I knew another big project was coming up to remove certain software and required SQL to be uninstalled, and after using Google, I could not find any automatic way to uninstall SQL with no intervention. PowerShell with the WASP snap-in did the job again! What was even more pleasing was to hear that this was classed “impossible” to automate from other colleagues.

I have even now been asked to write a script by our development team!
I guess the point I’m trying to get across is since I have been learning PowerShell, nothing now seems ‘impossible’ anymore. And believe me if you read enough PowerShell it sticks!
Seems PowerShell is being integrated into more and more Microsoft products, and is ultimately the future of scripting, and possibly Windows administration.

So, what are you waiting for? There are enough free PowerShell eBooks and other documentation on the Internet to wet your taste buds, so get on it and learn something new.  Only last night looked into creating a custom troubleshooting pack for Windows 7, and again the actual bit that fixes your computer is PowerShell-scripted!

I really do hope if you have not looked into PowerShell you do after reading this. Thanks for reading, and hopefully the next thing you will be reading is PowerShell-related.

Would you like to share your story? Win one of TrainSignal’s PowerShell training courses? Learn more about the “How I Learned to Stop Worrying and Love Windows PowerShell” contest.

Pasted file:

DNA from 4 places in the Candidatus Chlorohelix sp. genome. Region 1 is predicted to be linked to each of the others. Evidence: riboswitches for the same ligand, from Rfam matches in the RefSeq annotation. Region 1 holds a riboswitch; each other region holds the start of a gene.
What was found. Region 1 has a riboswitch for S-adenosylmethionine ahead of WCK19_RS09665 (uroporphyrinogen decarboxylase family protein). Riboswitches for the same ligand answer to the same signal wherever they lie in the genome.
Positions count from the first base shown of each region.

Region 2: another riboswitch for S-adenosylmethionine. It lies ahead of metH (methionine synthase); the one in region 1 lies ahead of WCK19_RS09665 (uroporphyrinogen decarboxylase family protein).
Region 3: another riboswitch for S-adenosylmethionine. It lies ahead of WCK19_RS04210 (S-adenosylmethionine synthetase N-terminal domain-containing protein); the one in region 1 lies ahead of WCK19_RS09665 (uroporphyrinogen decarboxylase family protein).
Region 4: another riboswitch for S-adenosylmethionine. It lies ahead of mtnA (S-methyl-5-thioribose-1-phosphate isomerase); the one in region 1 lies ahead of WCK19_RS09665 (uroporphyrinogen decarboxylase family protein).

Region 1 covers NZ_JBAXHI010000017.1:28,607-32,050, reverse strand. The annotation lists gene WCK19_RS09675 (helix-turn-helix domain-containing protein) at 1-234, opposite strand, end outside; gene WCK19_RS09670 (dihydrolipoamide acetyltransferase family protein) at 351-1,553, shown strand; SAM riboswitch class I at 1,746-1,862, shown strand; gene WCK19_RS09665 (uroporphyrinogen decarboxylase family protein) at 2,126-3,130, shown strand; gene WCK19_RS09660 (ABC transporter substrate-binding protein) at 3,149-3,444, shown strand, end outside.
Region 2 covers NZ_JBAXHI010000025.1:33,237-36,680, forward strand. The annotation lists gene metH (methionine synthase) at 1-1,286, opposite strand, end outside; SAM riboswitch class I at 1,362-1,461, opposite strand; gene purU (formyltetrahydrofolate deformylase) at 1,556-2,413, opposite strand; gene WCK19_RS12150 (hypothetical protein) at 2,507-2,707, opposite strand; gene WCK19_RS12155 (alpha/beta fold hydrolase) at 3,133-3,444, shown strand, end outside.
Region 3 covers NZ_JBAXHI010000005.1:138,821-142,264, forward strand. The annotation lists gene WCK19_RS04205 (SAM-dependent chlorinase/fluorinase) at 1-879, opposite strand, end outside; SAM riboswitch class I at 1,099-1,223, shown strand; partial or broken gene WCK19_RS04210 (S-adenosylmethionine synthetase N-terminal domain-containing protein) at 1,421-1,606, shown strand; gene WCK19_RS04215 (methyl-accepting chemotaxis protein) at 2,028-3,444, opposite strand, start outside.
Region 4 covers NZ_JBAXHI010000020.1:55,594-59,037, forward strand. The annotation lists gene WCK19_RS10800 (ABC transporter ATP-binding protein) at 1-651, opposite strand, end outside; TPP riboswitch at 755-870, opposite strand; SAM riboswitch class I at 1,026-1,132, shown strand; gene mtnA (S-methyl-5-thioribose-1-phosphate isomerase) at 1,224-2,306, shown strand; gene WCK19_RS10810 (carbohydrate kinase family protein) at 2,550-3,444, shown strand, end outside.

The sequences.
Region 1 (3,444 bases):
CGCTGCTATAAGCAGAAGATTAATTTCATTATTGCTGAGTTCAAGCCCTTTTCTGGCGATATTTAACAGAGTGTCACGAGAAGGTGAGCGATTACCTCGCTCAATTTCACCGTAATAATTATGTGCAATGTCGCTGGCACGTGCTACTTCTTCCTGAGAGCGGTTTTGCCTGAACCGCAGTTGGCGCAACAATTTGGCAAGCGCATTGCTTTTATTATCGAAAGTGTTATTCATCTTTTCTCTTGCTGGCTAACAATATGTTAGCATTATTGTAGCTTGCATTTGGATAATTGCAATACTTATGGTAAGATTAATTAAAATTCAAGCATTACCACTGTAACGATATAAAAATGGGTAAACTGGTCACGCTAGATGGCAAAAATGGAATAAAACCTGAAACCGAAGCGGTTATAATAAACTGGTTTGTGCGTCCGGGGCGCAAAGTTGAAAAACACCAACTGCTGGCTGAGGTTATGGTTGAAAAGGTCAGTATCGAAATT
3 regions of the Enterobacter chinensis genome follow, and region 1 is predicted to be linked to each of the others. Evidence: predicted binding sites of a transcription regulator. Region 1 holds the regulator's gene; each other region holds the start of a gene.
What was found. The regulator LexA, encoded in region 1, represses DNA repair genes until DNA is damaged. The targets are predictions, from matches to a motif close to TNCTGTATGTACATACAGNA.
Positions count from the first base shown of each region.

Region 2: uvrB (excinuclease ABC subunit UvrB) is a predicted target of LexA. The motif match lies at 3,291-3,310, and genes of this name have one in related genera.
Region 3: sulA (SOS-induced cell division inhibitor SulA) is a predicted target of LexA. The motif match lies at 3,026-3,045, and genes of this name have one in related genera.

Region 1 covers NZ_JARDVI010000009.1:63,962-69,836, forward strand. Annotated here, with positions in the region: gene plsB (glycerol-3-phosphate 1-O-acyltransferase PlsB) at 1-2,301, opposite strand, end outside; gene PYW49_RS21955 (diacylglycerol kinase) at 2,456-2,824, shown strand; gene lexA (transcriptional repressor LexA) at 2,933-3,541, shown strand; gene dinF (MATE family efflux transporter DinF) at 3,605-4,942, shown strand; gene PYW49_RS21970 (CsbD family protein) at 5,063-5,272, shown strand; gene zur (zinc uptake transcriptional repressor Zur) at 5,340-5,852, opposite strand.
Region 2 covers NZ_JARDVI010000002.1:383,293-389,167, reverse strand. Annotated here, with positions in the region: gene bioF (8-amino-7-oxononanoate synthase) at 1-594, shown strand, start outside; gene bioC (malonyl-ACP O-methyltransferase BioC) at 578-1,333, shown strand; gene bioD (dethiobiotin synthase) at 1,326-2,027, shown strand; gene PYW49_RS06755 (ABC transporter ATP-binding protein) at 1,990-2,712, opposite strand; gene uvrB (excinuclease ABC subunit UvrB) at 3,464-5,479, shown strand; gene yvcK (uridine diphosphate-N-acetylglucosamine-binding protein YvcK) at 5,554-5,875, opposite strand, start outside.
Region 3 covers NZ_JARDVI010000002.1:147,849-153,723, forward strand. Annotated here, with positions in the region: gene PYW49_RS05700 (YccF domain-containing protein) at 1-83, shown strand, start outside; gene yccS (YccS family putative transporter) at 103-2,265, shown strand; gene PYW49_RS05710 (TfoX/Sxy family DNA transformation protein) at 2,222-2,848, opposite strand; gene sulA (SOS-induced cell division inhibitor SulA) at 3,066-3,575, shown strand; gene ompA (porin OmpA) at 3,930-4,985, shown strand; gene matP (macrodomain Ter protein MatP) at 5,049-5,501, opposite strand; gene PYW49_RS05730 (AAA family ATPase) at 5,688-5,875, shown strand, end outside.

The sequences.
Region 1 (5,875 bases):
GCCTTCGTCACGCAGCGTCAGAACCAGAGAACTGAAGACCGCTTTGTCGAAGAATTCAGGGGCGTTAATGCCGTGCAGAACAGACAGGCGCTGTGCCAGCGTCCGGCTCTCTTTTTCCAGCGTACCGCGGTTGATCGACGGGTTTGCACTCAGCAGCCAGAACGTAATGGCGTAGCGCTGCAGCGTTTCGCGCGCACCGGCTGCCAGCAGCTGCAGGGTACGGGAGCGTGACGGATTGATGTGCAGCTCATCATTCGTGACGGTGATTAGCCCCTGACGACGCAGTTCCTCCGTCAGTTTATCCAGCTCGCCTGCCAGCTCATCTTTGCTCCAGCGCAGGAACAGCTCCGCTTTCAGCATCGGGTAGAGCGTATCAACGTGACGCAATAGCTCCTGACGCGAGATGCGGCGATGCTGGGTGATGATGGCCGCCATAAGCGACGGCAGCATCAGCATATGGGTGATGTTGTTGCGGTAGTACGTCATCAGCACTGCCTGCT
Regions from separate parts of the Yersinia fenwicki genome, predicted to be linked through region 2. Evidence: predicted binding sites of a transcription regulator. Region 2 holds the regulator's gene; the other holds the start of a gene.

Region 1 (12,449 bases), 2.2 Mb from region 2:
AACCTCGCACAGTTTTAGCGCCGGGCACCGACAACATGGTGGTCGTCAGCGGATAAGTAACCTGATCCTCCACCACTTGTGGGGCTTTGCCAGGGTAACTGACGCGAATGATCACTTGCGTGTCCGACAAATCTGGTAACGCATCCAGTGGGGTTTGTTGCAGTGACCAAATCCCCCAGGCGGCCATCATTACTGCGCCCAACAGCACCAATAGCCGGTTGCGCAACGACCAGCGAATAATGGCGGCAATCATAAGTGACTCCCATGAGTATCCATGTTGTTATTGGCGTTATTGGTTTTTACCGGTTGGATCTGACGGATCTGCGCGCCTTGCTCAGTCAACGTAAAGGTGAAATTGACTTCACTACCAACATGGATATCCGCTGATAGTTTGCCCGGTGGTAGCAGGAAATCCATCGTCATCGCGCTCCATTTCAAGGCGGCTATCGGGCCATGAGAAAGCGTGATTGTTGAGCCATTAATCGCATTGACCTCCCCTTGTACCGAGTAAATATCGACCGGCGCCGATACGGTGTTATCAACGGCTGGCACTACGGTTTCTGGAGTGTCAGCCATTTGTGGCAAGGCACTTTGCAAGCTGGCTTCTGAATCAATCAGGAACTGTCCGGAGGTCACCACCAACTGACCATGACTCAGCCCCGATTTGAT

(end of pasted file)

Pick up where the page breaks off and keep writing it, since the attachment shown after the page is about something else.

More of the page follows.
Filed in: Articles, How I Learned to Stop Worrying and Love Windows PowerShell Tags: ,

3 Responses to "Why did I start learning PowerShell"

  1. Adam, I myself started in helpdesk before I began a set of career moves that led me to development, although I didn’t learn powershell until after becoming a developer.

    I’m curious, when you write these scripts for the developers, do they take ownership of the scripts, or do they rely on your for maintenance? Have you been able to mentor others in your organization to become PowerShell scripters?

  2. Adam Bacon says:

    Dear Justin,
      Thanks for the comment, first time I have ever written an article, so hopefully you enjoyed. To be honest the scripts that I have written have only been a few, to script X,Y and Z. Then yeah the developers have my script, but I do always comment my scripts with author etc. So I don’t think the need for maintenance of the scripts is needed.  Believe me I have tried to influence others on Powershell, but as I have read in a powershell book (i can’t remember which one) but saying that a lot of todays administrators cannot script….and its true! Sadly does not seem others want to join me on this great experiance yet who i work with….but as mentioned I am 2nd line support, so scripting is not in my job requirements, just nice that I can do it for the comapny I work for.
    Thanks for reading
    Adam

  3. Pedro says:

    Muito bom!!

    Parabens, estou no mesmo caminho, trabalho com suporte há 18 anos e sempre gostei de scripts, sempre fui fã do velho e saudoso MS-DOS e até hoje, utilizo os scripts em .BAT mas já estou estudando o powershell também. Justamente devido à sua integração e poder. O powershel é hoje o que o shell é para o linux. Coisa que o .BAT nunca conseguiu ser porque ele nasceu em uma época em que não havia redes e tantos outros recursos. Mas até hoje serve bem.

    Linha de comando é poder.